By some freak of timing, they were getting back into the car at the same time as us. Firstly load the shopping then load the family. There was a special place for their fleeces. Mannering however, became a little red faced when Sebastian climbed onto the back sat still adorned with his green Nike top.
He wanted to take it off in the car. “No, come outside and do it, I’m not having fleece sprawled over the back seat.” Once more, the arm was outstretched with forefinger bobbing up and down to the desired fleece repository. I looked at Peter. There was no need for words.
I like to be in control. But’s that’s because I have extra considerations. If I’m going anywhere, I look at a map to see which places the train or car may pass through. I love having knowledge of my surroundings and beyond.
I spent twenty two years in charge of a junior class. I was a guide, sometimes an assertive guide but never a dictator.
Now let me talk about BOTTOMS. When I was much younger my mate Martin and I came up with a classification for the female posterior. I won’t bore you with it now for fear of recrimination from the equal opportunities thought police. (But we were young lads.)
But this is a different type of bottom This is an acronym for people who “Bang On That Their Opinion Matters. That is, the type of person who maintains a level of self perceived importance. So many comedians never miss a chance to lampoon themselves or their lifestyle. As well as being hilarious, it breaks down all sorts ore conceived ideas about people types. Imagine our Isle of Wight captain laughing at himself?
In my teaching days, we changed our school day in order to finish at 15.10 in line with the rest of the town. There was an open meeting about it. The head was determined to show a unified front in favour of said proposal. So all the staff went along.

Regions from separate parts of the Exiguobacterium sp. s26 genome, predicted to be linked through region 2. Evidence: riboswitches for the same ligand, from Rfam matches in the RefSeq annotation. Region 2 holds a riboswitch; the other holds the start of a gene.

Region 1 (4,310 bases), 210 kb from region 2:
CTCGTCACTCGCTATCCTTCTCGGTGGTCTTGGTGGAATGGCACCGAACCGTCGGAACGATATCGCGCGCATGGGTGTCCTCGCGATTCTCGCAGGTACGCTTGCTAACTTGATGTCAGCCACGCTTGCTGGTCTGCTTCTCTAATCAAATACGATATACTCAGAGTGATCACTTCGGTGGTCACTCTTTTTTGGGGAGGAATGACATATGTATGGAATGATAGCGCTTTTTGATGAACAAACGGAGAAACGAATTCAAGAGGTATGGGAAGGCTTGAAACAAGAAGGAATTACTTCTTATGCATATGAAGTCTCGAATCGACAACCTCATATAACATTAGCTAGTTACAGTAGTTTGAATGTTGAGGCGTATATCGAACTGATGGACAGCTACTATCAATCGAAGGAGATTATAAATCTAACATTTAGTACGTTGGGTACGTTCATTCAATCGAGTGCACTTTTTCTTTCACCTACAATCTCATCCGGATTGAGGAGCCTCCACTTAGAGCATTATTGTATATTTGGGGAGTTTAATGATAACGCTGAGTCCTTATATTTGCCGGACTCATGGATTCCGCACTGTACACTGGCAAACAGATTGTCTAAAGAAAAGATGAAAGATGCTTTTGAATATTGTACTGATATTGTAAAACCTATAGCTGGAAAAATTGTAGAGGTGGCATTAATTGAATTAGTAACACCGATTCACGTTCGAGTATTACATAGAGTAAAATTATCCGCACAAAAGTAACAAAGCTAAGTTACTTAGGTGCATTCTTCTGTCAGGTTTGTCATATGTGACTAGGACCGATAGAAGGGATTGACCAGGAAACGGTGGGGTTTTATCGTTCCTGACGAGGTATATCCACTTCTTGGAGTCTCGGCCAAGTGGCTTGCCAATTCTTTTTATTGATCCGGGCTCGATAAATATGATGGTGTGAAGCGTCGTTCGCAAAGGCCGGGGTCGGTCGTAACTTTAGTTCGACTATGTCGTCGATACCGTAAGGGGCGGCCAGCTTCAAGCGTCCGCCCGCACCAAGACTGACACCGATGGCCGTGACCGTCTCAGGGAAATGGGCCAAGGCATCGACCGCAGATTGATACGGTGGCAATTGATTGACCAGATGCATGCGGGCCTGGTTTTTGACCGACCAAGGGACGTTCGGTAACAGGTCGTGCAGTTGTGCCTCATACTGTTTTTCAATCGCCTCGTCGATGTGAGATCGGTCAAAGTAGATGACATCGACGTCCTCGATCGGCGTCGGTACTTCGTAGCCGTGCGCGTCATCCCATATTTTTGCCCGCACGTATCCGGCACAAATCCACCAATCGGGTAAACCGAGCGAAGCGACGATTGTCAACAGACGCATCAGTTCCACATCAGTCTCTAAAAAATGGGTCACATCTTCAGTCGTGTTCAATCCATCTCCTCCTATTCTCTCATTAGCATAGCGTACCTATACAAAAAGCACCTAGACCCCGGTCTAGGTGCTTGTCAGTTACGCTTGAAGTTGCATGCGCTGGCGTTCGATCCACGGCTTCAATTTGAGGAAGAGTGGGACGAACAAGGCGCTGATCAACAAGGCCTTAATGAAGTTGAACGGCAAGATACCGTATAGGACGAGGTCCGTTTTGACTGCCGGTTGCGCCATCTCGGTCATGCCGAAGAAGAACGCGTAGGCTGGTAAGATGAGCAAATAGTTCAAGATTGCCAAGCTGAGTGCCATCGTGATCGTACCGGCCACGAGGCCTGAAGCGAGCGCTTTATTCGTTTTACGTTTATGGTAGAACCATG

The gates of Hell had opened to unleash the rage of a thousand BOTTOMS or from my point of view, bottoms. All those long festering grievances were exploding in one continuous tirade of self important vitriol.
There was one father. I always got on well with him. He was determined that his family would have time together to learn life skills and values. I agreed with him but when he implied that the school (and he used its full title accompanied by the statutory pointed finger) had done little for his children, I piped up with one of those polite but firm reminders of what his family had actually achieved with the help of the school and his extension of after school child care by twenty minutes was of little consequence.
“But I’m paying for an extra hour,” squeaked the BOTTOM. I restrained from my cut your cloth and count your blessings mantra.
Let us return to the supermarket. It is a place of shock and awe. For those children I used to teach who expressed their hatred of being dragged round a crowded Sainsbury’s (other outlets are available) on a Saturday morning, I would encourage silly games. “You and your sister must decide which customer is the spy. And you need to justify it.”
This got some great writing on the Monday.
But what abut the names? I know I’m on thin ice here so I’ll just mention something I overheard in the Waitrose car park in Lewes:
“Daffodil, can you open the door for Abraham?”
Thank-you for reading.